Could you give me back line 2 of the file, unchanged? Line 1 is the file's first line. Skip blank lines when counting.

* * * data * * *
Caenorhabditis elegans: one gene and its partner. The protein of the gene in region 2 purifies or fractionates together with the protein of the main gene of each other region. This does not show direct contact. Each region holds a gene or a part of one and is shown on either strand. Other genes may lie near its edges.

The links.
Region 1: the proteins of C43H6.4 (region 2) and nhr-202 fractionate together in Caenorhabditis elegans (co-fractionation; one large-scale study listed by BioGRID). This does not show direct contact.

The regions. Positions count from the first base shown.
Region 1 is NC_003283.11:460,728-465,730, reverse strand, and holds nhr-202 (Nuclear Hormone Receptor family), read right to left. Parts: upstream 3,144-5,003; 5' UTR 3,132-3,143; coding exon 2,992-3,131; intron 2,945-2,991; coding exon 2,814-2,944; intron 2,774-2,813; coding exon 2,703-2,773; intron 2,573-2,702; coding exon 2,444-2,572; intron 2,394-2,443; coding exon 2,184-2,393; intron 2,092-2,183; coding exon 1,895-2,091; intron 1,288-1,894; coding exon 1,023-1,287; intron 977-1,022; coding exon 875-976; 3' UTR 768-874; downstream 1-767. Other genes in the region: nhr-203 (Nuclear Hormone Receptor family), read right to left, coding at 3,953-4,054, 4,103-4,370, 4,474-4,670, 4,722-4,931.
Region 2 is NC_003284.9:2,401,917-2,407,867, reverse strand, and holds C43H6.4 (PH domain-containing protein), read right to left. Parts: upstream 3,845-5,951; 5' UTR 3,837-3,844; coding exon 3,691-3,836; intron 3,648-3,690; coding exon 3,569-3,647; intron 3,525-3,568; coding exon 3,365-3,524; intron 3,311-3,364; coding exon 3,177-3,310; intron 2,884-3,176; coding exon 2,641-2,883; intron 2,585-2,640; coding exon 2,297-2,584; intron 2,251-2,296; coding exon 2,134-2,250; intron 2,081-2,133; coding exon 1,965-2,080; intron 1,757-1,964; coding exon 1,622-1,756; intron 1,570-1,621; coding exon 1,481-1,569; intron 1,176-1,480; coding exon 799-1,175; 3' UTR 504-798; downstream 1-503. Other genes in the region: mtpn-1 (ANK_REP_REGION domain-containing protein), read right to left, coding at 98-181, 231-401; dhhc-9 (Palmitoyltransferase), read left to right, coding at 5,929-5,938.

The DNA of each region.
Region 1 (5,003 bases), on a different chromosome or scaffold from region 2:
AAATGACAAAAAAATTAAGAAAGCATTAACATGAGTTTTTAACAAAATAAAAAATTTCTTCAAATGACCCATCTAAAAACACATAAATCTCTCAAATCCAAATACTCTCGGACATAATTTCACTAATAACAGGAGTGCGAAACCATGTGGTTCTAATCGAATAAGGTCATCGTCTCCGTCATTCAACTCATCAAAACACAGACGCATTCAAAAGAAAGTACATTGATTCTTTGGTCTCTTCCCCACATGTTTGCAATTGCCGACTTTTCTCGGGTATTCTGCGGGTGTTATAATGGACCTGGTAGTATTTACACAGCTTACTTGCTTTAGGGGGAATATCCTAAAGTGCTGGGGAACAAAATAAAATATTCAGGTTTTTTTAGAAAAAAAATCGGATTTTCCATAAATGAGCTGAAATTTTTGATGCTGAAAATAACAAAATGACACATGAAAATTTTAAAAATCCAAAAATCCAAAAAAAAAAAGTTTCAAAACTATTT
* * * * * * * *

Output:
The links.